The ban on the purchase of sex has been introduced in 2009 by the former coalition government. Neither Conservatives (Høyre), FRP or Venstre supported the introduction of the law, but these parties now have a majority in the Parliament.
Government has commissioned the company Vista Analyse AS to evaluate the law. The evaluation will form the basis for a white paper. Liberals are however concerned that the evaluation ends up in a drawer.
– I hope the government dares to propose to repeal the ban. This is a very important issue for us, says Liberal representative Sveinung Rotevatn to Aftenposten. If we see that there is a need to push the government to act, we will use our position in the Parliament and submit our own proposals, says Rotevatn. Conservative parliamentary leader Trond Helleland also thinks there are reasons to repeal the law.
– Immediately after the law was introduced, street prostitution went down, but now it looks as if it has picked up again. This shows that the law has not had the desired effect, says Helleland.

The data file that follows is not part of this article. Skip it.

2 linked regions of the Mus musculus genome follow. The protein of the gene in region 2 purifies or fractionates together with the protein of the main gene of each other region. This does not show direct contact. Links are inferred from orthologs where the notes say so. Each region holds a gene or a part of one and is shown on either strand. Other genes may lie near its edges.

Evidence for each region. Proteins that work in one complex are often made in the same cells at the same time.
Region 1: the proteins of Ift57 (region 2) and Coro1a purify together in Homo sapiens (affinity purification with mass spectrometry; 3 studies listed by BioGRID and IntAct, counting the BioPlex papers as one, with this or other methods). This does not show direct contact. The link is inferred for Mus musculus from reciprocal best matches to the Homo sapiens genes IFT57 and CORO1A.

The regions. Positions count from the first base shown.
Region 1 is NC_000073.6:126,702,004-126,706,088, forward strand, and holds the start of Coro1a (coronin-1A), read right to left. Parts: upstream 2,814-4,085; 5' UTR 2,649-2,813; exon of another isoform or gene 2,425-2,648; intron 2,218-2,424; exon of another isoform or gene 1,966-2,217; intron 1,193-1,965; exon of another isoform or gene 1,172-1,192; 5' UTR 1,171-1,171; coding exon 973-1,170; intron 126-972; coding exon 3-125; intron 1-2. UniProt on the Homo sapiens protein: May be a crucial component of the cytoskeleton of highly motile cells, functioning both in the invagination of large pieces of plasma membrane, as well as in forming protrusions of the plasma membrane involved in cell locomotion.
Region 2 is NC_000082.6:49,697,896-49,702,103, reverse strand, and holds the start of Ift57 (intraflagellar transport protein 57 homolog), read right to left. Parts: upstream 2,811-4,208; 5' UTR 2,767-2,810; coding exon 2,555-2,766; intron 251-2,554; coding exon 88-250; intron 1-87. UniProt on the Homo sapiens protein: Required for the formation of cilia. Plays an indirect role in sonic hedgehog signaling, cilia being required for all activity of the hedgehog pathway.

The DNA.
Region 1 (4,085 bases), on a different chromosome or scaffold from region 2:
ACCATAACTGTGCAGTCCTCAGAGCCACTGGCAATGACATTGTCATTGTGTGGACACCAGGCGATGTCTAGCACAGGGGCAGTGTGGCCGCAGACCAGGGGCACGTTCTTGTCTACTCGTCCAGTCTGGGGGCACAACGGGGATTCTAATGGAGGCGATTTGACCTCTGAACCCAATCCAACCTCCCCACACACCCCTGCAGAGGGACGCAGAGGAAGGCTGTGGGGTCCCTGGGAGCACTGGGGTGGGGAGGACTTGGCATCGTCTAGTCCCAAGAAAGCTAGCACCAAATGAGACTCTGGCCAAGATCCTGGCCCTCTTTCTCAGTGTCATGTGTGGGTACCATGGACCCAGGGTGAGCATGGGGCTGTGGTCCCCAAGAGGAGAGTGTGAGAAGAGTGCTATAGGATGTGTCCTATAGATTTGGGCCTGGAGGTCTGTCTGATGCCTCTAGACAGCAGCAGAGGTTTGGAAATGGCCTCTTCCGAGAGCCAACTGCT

On the other hand, Christian Democrats (KrF) opposes to repeal the ban on buying sex and further proposes to strict the law by prohibiting both buying and selling sex, writes Dagbladet.
Prostitution in Norway is illegal in that paying for sex is a crime (the client commits a crime by purchasing sex. The Norwegian law prohibiting the buying of sexual services (sexkjøpsloven) came into effect on January 1, 2009, following the passing of new legislation by the Norwegian parliament (Storting) in November 2008.